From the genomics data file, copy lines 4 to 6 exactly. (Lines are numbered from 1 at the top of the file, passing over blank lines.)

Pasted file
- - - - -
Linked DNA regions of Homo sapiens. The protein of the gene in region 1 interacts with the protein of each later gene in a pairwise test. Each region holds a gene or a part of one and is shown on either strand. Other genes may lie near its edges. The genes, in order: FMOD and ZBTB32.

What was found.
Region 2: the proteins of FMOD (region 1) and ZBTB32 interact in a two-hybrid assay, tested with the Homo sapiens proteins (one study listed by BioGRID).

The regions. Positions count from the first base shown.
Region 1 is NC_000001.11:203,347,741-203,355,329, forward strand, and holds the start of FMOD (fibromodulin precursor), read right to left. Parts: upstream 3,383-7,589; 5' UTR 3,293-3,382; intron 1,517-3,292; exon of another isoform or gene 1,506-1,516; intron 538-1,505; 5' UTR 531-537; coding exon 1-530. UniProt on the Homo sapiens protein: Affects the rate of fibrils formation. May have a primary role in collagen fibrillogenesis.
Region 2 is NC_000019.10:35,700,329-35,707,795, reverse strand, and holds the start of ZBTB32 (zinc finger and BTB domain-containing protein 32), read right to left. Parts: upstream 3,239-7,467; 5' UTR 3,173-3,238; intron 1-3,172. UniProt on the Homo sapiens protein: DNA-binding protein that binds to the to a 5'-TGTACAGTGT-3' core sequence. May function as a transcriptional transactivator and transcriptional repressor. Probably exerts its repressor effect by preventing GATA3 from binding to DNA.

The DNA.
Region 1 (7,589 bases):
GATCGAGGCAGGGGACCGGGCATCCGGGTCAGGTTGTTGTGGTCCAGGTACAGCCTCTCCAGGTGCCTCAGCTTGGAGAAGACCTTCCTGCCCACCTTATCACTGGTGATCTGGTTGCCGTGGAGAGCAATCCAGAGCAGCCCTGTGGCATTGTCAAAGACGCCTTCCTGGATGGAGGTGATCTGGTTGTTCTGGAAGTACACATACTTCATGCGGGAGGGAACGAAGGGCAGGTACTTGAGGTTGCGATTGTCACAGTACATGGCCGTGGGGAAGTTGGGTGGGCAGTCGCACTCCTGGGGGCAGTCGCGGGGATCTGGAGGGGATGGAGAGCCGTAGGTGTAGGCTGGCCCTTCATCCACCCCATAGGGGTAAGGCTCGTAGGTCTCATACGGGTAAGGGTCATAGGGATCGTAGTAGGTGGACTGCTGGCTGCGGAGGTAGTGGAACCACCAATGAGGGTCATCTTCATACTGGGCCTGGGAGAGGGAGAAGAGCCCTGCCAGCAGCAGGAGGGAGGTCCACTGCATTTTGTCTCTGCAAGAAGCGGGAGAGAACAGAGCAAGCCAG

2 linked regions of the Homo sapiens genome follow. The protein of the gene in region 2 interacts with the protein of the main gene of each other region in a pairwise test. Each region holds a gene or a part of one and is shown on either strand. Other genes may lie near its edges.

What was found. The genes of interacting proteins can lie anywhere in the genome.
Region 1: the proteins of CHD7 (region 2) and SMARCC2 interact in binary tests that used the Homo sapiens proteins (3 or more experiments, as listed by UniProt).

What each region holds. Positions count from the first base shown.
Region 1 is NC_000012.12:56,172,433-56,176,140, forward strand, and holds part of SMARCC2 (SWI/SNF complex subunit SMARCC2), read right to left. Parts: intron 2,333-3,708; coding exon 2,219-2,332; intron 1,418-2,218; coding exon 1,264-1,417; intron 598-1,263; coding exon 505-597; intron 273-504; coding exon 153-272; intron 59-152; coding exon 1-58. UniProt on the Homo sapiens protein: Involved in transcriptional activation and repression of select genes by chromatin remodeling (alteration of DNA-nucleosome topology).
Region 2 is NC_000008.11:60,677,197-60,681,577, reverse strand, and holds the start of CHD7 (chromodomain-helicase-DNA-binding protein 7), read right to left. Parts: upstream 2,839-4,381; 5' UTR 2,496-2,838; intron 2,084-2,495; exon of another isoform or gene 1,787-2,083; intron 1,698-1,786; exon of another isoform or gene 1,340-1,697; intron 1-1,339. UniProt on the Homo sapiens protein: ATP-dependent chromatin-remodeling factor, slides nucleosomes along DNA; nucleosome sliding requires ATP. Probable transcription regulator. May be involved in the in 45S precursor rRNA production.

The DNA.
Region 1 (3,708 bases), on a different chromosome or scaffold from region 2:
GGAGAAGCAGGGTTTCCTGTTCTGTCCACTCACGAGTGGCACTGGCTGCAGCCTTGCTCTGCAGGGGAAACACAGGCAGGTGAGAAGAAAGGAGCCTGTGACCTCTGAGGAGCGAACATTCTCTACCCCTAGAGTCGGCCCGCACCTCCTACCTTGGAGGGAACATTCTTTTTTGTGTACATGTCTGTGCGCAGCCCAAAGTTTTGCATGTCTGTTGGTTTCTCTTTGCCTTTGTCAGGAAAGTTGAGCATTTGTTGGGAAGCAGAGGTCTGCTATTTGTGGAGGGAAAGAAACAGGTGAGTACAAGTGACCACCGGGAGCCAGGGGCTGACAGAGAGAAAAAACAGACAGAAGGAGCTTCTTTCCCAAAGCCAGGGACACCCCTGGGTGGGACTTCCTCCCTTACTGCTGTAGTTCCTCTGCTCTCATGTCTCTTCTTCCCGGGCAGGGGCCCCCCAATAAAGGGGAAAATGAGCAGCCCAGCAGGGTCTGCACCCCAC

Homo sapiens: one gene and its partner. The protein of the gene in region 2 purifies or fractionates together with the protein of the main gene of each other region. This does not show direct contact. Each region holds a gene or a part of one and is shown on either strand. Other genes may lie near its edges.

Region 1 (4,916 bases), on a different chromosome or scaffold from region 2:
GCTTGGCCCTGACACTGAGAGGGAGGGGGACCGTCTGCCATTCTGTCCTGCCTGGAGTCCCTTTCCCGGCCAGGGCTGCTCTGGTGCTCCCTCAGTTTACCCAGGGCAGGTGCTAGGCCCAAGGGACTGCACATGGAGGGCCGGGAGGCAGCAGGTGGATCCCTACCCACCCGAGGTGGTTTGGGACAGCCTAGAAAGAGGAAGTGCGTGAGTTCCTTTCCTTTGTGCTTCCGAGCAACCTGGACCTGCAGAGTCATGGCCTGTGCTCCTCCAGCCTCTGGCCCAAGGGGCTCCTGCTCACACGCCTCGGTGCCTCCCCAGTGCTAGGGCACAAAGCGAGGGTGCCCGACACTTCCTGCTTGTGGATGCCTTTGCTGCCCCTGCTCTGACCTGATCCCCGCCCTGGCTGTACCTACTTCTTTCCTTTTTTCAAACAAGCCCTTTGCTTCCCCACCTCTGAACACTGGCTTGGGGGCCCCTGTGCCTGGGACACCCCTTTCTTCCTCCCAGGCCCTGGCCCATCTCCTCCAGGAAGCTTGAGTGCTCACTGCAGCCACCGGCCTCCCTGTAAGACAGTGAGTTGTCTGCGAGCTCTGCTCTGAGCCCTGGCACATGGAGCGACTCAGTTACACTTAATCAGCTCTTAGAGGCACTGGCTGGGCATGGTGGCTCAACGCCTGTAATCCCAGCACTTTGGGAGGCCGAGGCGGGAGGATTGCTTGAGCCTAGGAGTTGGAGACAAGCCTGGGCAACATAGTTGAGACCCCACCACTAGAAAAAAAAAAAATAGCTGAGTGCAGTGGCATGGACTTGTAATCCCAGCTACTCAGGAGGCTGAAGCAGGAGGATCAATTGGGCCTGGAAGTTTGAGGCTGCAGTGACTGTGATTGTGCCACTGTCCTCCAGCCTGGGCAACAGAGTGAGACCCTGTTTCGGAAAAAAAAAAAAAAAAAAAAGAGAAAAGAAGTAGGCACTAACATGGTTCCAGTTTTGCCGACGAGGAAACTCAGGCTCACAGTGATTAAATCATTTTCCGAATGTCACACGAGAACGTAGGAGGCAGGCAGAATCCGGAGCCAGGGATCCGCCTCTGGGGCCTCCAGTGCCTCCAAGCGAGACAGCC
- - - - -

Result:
The regions. Positions count from the first base shown.
Region 1 is NC_000001.11:203,347,741-203,355,329, forward strand, and holds the start of FMOD (fibromodulin precursor), read right to left. Parts: upstream 3,383-7,589; 5' UTR 3,293-3,382; intron 1,517-3,292; exon of another isoform or gene 1,506-1,516; intron 538-1,505; 5' UTR 531-537; coding exon 1-530. UniProt on the Homo sapiens protein: Affects the rate of fibrils formation. May have a primary role in collagen fibrillogenesis.
Region 2 is NC_000019.10:35,700,329-35,707,795, reverse strand, and holds the start of ZBTB32 (zinc finger and BTB domain-containing protein 32), read right to left. Parts: upstream 3,239-7,467; 5' UTR 3,173-3,238; intron 1-3,172. UniProt on the Homo sapiens protein: DNA-binding protein that binds to the to a 5'-TGTACAGTGT-3' core sequence. May function as a transcriptional transactivator and transcriptional repressor. Probably exerts its repressor effect by preventing GATA3 from binding to DNA.